The most common congenital ear deformity treated is that of protruding ears. It is very successfully treated by an ear reshaping surgery known as otoplasty. Often referred to an pinning the ears back, it is a procedure that has been around for over 100 years. While originally described as the simple removal of skin on the back of the ear to fold it back, the real success of the procedure is based on the folding of the cartilage and the holding of its new shape with sutures.
While highly successful, one of the common complications of an otoplasty is suture extrusion. This occurs because the knots of the sutures used to fold the cartilage are right under the incisional closure on the back of the ear. Since most plastic surgeons use a permanent suture for long-term retention, the knot has a lifetime to work its way through the skin. Thus, suture extrusion can occur months to years after the surgery. While not usually causing a major problem, it can cause both irritation or even local infection.
In the January 2014 issue of Aesthetic Plastic Surgery, an article was published entitled ‘New Otoplasty Approach: ‘A Laterally Based Postauricular Dermal Flap as an Addition to Mustarde and Furnas to Prevent Suture Extrusion and Recurrence’. In this paper a technique to prevent suture extrusion is described using a dermal flap to cover the cartilage sutures and their knots when the skin is closed on the back of the ear. Rather than just cutting out a traditional ellipse of skin on the back of the ear, the anterior skin flap is de-epithelialized and preserved. It is then used to cover the sutures as it is sewn down to the postauricular fascia or the underside of the medial skin flap. This otoplasty technique modification was in 17 consecutive otoplasty patients. After a follow-up period of 6 to 36 months (mean follow-up of 16 months), the patients were evaluated for ear shape recurrence and/or suture line problems. None were observed which substantiates their conclusion that the posterior auricular dermal flap both prevents suture extrusion and decreases recurrent ear shape deformities.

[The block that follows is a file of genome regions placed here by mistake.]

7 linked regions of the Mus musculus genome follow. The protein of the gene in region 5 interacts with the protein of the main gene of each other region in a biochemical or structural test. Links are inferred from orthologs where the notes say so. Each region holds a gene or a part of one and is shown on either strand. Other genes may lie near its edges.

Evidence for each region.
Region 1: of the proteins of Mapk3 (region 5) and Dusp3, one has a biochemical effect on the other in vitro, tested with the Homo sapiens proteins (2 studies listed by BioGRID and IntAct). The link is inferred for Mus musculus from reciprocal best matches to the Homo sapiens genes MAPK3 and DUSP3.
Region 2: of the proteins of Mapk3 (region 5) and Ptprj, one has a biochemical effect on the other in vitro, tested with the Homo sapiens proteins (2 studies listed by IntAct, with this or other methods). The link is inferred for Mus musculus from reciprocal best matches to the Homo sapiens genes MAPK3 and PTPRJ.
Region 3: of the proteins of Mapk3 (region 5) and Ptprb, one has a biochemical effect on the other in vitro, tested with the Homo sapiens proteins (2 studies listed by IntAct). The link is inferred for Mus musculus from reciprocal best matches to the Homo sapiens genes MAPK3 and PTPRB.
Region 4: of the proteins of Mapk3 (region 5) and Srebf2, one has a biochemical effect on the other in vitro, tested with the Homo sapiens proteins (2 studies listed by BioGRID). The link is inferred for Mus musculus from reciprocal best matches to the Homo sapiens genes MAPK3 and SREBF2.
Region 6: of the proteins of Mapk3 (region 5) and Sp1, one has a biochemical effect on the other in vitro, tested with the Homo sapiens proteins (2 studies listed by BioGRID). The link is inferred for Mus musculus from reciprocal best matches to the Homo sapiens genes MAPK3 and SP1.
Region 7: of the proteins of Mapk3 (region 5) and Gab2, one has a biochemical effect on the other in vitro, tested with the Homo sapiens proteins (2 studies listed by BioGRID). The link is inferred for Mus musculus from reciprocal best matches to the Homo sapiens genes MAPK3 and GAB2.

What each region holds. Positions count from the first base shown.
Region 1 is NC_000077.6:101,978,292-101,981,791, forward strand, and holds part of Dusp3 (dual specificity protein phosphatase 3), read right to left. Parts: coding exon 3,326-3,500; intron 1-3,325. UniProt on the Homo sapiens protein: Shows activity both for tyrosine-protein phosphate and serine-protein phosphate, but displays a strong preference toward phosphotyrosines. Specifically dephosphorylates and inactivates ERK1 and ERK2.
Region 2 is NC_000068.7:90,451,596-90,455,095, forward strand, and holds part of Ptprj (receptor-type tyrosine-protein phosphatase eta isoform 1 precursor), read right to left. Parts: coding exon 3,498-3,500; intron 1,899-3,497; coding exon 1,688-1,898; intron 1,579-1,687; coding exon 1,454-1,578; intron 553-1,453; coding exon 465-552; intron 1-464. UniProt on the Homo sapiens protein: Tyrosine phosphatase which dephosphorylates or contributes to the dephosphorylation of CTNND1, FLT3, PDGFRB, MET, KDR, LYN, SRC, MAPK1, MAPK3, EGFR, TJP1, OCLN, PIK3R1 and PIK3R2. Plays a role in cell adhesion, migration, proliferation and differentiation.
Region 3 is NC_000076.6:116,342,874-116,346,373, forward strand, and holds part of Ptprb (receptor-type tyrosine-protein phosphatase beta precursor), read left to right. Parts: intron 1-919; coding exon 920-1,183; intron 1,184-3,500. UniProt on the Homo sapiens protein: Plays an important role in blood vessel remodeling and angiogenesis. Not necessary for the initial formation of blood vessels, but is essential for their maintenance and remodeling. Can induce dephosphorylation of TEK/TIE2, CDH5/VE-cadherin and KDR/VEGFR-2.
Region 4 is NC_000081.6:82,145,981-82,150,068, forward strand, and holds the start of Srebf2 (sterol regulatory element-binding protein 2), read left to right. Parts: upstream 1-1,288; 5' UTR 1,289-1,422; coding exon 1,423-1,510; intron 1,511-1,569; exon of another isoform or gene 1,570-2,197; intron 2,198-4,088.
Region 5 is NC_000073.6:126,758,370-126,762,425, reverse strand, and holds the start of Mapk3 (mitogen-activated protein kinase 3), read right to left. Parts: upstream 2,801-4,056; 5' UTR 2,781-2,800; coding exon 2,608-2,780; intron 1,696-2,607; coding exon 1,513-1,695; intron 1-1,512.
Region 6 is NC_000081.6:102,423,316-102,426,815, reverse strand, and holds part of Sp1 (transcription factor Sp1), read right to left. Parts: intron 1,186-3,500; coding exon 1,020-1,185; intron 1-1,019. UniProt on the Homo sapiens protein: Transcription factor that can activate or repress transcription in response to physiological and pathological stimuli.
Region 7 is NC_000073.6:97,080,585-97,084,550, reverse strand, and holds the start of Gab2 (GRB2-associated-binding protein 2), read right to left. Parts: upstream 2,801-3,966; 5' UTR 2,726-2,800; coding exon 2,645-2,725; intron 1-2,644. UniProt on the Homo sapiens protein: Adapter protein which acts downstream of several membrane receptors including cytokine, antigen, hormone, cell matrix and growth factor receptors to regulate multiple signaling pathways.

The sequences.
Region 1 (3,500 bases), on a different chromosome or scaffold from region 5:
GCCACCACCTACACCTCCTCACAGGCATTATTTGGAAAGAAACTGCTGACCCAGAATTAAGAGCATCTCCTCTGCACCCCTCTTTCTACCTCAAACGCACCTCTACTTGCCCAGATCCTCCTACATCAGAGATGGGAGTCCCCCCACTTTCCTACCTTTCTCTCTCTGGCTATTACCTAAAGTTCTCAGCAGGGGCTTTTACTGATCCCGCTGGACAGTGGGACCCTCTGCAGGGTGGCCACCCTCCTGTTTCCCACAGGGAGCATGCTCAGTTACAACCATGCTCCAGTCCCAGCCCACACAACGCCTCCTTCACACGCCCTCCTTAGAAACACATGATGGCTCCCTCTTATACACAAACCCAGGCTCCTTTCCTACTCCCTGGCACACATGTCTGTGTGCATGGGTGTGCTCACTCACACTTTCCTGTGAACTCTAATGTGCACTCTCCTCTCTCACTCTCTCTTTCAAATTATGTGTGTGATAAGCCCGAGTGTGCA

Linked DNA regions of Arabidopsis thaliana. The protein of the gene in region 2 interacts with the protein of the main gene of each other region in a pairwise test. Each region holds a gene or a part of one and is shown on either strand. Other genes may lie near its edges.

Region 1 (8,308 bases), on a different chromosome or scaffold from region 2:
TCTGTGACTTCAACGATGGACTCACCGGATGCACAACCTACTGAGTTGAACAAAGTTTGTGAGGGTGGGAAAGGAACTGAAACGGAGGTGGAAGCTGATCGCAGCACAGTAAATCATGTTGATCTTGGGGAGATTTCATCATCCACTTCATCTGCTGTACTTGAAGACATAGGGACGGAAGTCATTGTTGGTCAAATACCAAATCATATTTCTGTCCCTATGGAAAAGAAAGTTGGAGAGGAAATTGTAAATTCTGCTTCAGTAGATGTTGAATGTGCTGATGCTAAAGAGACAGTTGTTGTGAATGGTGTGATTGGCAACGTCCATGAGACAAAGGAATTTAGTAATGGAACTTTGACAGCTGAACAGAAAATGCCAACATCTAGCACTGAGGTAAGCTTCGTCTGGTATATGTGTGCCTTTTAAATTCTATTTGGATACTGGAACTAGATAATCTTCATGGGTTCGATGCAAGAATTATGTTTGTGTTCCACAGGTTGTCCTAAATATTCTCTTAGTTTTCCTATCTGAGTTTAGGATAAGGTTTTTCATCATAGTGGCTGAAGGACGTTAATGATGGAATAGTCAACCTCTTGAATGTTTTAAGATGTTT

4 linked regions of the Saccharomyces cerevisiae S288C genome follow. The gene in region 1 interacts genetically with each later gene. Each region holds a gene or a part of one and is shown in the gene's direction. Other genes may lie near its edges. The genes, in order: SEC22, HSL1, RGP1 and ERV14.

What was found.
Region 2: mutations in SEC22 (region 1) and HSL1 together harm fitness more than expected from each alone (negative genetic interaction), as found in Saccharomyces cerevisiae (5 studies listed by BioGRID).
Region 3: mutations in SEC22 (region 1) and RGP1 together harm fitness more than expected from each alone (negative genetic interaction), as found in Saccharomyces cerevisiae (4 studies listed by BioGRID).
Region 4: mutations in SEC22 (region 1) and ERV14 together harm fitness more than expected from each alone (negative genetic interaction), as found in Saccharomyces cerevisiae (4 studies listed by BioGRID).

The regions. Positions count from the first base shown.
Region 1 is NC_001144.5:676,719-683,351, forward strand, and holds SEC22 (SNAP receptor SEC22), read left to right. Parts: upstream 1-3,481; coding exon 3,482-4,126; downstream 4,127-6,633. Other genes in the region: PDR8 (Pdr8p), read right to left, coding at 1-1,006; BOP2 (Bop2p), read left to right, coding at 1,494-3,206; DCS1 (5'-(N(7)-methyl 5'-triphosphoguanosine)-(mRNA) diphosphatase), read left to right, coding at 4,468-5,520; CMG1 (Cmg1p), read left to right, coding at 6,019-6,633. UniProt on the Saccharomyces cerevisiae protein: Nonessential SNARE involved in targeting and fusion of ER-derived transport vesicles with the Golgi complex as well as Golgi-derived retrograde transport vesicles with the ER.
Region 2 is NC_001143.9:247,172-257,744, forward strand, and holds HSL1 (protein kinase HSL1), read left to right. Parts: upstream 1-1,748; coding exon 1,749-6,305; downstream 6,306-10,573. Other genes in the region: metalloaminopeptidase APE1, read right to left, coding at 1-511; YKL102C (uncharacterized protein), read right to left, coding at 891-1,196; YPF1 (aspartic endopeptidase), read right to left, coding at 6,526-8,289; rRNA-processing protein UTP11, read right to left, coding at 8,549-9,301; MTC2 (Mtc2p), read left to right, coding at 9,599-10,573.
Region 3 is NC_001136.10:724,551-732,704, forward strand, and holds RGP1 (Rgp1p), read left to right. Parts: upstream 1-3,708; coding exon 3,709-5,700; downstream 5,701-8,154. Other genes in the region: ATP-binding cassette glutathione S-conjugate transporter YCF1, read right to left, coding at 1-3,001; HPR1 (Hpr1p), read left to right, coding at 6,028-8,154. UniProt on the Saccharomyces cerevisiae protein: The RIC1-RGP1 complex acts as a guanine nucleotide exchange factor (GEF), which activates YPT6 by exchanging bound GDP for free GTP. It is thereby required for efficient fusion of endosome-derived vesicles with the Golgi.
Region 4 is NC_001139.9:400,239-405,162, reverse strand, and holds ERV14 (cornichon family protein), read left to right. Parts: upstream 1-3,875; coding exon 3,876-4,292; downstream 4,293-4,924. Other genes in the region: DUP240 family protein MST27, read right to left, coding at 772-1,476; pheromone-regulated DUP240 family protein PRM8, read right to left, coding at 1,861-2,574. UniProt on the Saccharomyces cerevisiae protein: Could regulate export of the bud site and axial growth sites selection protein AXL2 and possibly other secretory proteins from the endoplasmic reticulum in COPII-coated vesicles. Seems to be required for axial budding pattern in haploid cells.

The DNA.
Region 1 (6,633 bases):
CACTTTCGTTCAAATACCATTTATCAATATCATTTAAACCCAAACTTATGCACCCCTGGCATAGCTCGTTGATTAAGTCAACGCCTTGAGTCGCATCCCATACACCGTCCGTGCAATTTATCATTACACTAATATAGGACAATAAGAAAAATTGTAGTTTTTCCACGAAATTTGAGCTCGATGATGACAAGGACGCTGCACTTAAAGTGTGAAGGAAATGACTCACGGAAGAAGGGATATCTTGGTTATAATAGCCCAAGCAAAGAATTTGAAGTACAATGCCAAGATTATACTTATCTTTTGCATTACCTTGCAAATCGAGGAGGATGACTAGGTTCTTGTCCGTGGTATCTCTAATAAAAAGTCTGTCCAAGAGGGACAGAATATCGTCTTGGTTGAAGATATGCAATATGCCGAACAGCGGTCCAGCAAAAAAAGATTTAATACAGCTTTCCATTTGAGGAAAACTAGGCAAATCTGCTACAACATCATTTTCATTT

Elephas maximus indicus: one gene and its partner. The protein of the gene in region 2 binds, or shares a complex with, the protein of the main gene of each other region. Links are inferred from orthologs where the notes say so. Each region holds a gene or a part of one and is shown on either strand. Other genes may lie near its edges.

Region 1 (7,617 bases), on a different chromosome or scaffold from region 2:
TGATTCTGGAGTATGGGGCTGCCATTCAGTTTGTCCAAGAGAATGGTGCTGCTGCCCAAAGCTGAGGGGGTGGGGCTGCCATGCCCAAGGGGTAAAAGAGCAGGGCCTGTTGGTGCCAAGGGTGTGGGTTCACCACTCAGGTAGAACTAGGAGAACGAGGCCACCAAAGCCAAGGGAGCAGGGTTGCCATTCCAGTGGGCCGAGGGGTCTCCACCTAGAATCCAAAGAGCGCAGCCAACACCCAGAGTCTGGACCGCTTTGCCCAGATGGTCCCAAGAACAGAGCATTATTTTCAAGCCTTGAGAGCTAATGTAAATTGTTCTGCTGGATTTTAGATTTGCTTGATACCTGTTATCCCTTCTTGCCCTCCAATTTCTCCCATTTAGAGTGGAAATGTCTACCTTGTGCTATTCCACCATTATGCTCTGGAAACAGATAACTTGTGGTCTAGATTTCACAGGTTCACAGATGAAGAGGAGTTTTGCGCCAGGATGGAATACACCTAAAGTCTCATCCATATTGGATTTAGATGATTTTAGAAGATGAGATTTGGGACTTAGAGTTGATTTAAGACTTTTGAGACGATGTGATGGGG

This postauricular de-epithelialized flap in otoplasty is one I have used for years. After having had a few otoplasty suture extrusions early in my practice, I quickly sought a method to provide thicker soft tissue coverage over the suture knots on the back of the ear. Since the utility of the soft tissue excision has long been proven to be an irrevelant part of what holds the ear back in its new position, it seemed a waste to merely throw it away. Doing so leaves just a thin layer of skin over the sutures. This is a simple and effective method to ‘thicken’ the postauricular incisional line closure.
Dr. Barry Eppley